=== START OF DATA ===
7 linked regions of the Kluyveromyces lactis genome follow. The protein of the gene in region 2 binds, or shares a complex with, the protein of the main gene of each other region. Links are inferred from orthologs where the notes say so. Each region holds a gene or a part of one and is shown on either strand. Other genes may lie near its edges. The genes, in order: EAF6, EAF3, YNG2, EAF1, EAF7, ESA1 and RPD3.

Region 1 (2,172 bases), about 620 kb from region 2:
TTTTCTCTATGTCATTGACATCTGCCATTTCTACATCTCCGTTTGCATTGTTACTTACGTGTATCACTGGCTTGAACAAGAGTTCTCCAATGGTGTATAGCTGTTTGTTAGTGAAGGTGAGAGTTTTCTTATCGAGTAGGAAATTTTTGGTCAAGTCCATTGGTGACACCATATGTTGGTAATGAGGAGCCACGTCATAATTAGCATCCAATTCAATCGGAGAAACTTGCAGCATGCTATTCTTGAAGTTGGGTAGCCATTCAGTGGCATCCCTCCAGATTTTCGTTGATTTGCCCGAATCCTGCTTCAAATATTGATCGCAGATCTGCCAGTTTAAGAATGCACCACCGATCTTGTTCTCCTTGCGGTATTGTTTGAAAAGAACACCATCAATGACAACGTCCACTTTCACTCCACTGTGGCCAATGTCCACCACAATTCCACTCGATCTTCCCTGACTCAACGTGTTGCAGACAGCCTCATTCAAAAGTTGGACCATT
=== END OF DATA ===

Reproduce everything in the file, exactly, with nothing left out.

7 linked regions of the Kluyveromyces lactis genome follow. The protein of the gene in region 2 binds, or shares a complex with, the protein of the main gene of each other region. Links are inferred from orthologs where the notes say so. Each region holds a gene or a part of one and is shown on either strand. Other genes may lie near its edges. The genes, in order: EAF6, EAF3, YNG2, EAF1, EAF7, ESA1 and RPD3.

Region 1 (2,172 bases), about 620 kb from region 2:
TTTTCTCTATGTCATTGACATCTGCCATTTCTACATCTCCGTTTGCATTGTTACTTACGTGTATCACTGGCTTGAACAAGAGTTCTCCAATGGTGTATAGCTGTTTGTTAGTGAAGGTGAGAGTTTTCTTATCGAGTAGGAAATTTTTGGTCAAGTCCATTGGTGACACCATATGTTGGTAATGAGGAGCCACGTCATAATTAGCATCCAATTCAATCGGAGAAACTTGCAGCATGCTATTCTTGAAGTTGGGTAGCCATTCAGTGGCATCCCTCCAGATTTTCGTTGATTTGCCCGAATCCTGCTTCAAATATTGATCGCAGATCTGCCAGTTTAAGAATGCACCACCGATCTTGTTCTCCTTGCGGTATTGTTTGAAAAGAACACCATCAATGACAACGTCCACTTTCACTCCACTGTGGCCAATGTCCACCACAATTCCACTCGATCTTCCCTGACTCAACGTGTTGCAGACAGCCTCATTCAAAAGTTGGACCATT